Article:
As secondhand mobile phone sales surge, here’s how buyers can protect themselves from scams

The second-hand device market has been on a tear over the past few years as a growing number of consumers opt for pre-owned mobile phones over brand new. Posting nearly 10 percent  growth in 2020, the market is expected to grow an average of nearly 12 percent  more over the next 2 years, reaching $65 billion by 2024.

Amid this steady uptick, it’s no surprise that purveyors of used devices are also growing fast to meet demand. Most notably, one of the largest used device marketplaces, French-based Back Market, just landed a $510 million Series E investment, launching the company to a $5.7 billion valuation. And Back Market is far from the only game in town. Amazon and eBay are also big players in the $17 billion used device market, in addition to mobile carriers and the device makes themselves, like Apple and Samsung.

So, what’s driving the surge in secondhand sales? Primarily, it’s the cost-benefit of new devices. As device technology has evolved, we’ve seen smaller and fewer leaps in innovation from one device generation to the next. That, coupled with the economic impact and job losses of the pandemic, has many buyers opting to spend $500 on a quality, late-model refurbished device instead of $1,000 on the newest model. The incremental benefits of buying new don’t justify the cost.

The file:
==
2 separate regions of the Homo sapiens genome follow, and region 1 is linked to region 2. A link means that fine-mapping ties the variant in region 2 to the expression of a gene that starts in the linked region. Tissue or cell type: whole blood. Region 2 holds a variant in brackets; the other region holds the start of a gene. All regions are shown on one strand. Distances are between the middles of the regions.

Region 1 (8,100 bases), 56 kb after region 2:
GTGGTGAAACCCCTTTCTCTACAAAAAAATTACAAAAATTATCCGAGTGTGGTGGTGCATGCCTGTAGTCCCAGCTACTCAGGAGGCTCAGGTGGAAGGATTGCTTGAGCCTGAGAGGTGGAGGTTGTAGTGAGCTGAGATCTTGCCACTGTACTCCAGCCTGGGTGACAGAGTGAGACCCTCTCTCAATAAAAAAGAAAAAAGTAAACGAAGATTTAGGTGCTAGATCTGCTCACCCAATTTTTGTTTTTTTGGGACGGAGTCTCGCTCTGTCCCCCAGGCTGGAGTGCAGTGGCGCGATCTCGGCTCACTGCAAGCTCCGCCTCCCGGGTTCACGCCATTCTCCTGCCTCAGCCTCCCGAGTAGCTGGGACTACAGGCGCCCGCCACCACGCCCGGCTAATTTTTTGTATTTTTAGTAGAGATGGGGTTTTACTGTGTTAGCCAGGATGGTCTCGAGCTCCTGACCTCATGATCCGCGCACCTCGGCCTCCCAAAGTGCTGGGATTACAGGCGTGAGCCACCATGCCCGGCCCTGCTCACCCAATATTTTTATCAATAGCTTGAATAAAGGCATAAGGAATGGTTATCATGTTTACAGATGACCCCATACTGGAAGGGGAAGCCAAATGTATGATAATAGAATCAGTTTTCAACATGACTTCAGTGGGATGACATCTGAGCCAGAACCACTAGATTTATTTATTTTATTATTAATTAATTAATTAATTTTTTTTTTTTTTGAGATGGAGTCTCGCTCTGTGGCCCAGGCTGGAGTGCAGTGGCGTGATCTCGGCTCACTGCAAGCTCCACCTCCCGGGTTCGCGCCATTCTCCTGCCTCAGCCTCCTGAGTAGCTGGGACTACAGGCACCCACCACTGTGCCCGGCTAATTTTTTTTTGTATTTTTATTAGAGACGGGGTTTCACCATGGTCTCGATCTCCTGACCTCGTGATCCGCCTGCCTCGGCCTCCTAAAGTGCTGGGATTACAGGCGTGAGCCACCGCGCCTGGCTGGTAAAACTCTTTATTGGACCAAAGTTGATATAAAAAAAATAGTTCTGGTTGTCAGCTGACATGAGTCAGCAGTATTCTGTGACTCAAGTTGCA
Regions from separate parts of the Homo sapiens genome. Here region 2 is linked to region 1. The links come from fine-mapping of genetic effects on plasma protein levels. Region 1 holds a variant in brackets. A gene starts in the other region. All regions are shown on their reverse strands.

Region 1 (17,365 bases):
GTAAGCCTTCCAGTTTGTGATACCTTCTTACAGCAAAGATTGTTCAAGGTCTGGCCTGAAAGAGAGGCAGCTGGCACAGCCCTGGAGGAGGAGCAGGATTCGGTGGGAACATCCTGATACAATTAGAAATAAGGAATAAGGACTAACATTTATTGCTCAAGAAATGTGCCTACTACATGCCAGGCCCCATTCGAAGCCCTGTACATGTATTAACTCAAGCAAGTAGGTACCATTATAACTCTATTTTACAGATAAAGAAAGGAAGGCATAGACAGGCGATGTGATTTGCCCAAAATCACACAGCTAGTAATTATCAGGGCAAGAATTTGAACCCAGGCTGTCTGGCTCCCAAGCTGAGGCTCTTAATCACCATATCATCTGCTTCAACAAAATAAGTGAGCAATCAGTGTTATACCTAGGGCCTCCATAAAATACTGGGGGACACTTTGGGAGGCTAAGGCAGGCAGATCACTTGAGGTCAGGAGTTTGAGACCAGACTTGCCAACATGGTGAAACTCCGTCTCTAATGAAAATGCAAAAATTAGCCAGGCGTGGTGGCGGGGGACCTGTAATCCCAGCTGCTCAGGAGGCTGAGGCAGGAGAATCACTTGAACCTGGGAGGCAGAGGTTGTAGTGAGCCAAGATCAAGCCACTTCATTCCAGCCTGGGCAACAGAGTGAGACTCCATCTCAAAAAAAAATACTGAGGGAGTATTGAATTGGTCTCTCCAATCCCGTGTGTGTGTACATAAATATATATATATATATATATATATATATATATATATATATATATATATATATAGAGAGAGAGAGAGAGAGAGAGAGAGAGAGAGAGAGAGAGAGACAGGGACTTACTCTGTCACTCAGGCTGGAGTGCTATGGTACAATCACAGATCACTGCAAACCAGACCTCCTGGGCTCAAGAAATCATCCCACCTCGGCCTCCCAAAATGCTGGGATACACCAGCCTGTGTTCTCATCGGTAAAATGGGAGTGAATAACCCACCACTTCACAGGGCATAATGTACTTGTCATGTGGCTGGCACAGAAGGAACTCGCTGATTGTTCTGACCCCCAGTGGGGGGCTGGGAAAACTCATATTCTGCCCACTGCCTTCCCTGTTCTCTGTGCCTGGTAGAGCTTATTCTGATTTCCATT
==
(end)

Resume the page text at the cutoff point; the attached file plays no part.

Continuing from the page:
Sustainability also plays a role. Even with a booming resale market, hundreds of millions of cell phones  end up in landfills each year and have become the fastest growing form of electronic trash. Given the ongoing chip shortage impacting production of new devices, the scarcity of rare earth minerals required for manufacturing and the human rights issues around sourcing of those raw materials, many consumers opt for recycled devices as a more sustainable alternative.

Buyer Beware: Used Phone Risks

While the demand for used devices has greatly outweighed the supply for at least the last decade, the resale market itself has also been plagued by notoriously high risk for the buyer. In short: it can be difficult to know what you’re really getting.

As many as 1 in 5 mobile phones sold across borders is fake, leaving unsuspecting consumers spending almost $48 billion on counterfeit devices. Not only are they a waste of money, but imposter devices can also be dangerous, prone to overheating, catching fire or electrical shocks, and many contain digital spyware that steals the buyer’s identity or hacks their accounts.

If the device itself is legit, resale devices can still be lost, stolen, blacklisted or not paid for in full. That means they’re locked or “bricked,” and therefore rendered useless to the buyer.

Even if the device is authentic and accessible, that doesn’t mean it’s fully functional. There’s no way to tell by looking at it if the battery health is good or whether the device has been repaired with aftermarket parts.

How to Protect Your Investment

So, how can buyers protect themselves from low-quality secondhand devices?